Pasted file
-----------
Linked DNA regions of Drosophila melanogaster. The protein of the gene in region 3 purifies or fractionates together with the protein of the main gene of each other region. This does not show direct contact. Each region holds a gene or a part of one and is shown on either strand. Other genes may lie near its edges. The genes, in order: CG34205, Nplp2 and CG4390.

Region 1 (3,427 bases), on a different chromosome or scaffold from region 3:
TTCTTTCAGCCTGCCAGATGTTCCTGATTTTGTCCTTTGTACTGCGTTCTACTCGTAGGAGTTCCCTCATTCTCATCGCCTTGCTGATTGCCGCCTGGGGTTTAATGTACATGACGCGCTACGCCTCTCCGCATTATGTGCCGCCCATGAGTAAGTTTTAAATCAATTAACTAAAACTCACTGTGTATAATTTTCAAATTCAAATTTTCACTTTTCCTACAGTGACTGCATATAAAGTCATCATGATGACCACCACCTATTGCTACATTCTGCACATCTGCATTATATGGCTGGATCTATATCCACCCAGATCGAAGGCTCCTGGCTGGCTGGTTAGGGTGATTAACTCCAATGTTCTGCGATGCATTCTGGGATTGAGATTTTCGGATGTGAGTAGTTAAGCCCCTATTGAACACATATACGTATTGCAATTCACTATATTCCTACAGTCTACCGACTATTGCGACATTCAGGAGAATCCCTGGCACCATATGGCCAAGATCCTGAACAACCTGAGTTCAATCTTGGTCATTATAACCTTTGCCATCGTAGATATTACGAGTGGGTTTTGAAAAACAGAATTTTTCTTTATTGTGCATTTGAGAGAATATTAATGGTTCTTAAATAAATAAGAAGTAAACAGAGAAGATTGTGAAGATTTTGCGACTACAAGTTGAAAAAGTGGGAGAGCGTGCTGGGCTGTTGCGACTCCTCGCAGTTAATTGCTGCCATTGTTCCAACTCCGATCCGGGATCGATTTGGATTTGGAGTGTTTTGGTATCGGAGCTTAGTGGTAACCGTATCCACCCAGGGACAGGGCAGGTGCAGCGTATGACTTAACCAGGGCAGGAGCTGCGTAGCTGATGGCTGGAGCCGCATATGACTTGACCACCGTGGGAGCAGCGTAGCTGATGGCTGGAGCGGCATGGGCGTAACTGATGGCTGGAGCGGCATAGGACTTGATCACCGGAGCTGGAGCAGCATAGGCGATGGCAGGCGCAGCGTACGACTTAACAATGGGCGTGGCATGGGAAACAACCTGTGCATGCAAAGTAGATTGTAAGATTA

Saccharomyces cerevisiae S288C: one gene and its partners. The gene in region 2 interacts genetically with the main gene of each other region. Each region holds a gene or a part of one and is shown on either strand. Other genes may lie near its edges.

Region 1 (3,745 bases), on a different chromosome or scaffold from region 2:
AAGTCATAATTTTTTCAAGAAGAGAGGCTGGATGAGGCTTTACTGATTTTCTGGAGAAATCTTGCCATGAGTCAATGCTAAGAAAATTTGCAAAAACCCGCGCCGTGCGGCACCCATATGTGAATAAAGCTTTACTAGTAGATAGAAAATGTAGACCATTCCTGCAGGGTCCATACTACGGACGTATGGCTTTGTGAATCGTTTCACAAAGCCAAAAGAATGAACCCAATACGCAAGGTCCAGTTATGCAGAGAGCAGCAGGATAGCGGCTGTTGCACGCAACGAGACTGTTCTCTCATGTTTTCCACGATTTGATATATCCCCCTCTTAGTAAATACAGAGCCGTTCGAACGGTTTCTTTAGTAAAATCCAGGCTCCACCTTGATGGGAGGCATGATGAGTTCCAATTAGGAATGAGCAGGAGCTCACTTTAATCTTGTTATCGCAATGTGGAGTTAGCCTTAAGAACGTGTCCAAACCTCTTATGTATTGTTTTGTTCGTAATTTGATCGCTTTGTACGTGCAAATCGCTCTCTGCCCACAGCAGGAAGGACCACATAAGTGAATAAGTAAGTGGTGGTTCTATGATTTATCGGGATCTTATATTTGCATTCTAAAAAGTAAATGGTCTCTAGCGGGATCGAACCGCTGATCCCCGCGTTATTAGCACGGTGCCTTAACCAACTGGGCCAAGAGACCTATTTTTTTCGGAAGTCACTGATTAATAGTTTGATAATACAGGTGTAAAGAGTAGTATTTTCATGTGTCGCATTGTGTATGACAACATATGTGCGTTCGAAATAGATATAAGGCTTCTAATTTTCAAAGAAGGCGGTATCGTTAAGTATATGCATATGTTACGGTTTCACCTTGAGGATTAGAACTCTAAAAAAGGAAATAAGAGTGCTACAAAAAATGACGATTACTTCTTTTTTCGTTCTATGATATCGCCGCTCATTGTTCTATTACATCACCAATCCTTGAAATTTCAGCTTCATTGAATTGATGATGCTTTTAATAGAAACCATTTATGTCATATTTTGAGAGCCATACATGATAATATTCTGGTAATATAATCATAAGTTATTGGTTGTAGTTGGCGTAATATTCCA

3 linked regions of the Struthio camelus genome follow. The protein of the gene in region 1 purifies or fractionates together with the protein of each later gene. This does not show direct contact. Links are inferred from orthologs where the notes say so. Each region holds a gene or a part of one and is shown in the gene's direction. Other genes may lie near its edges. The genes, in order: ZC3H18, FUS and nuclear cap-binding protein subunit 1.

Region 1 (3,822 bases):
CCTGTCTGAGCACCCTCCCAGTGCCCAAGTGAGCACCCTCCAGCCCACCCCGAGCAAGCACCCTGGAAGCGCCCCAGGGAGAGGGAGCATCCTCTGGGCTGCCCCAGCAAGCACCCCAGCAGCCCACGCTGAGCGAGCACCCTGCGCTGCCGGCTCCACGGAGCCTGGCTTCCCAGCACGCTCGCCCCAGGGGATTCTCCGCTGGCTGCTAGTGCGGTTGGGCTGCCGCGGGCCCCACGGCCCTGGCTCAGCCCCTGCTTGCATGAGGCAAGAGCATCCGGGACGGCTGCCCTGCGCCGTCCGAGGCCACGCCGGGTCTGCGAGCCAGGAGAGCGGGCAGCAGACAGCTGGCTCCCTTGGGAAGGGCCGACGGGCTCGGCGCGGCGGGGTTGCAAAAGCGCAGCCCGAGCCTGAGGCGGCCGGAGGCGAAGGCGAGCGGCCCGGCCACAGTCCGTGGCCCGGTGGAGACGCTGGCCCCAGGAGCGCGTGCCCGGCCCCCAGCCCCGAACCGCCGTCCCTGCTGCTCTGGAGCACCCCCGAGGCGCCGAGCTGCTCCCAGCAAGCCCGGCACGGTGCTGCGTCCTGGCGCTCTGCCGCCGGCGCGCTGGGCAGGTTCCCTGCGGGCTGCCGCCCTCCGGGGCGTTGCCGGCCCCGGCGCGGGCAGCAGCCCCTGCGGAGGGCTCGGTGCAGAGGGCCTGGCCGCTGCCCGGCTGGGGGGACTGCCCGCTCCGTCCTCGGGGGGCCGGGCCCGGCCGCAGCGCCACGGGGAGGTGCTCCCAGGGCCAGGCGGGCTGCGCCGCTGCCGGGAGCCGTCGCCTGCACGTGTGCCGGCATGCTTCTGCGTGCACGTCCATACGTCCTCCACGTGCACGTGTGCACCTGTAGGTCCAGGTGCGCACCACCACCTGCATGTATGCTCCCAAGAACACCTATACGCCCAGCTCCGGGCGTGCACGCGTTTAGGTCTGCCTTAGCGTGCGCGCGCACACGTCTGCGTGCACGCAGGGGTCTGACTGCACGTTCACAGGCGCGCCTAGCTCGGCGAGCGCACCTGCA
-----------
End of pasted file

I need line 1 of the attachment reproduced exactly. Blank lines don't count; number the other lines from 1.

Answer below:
Linked DNA regions of Drosophila melanogaster. The protein of the gene in region 3 purifies or fractionates together with the protein of the main gene of each other region. This does not show direct contact. Each region holds a gene or a part of one and is shown on either strand. Other genes may lie near its edges. The genes, in order: CG34205, Nplp2 and CG4390.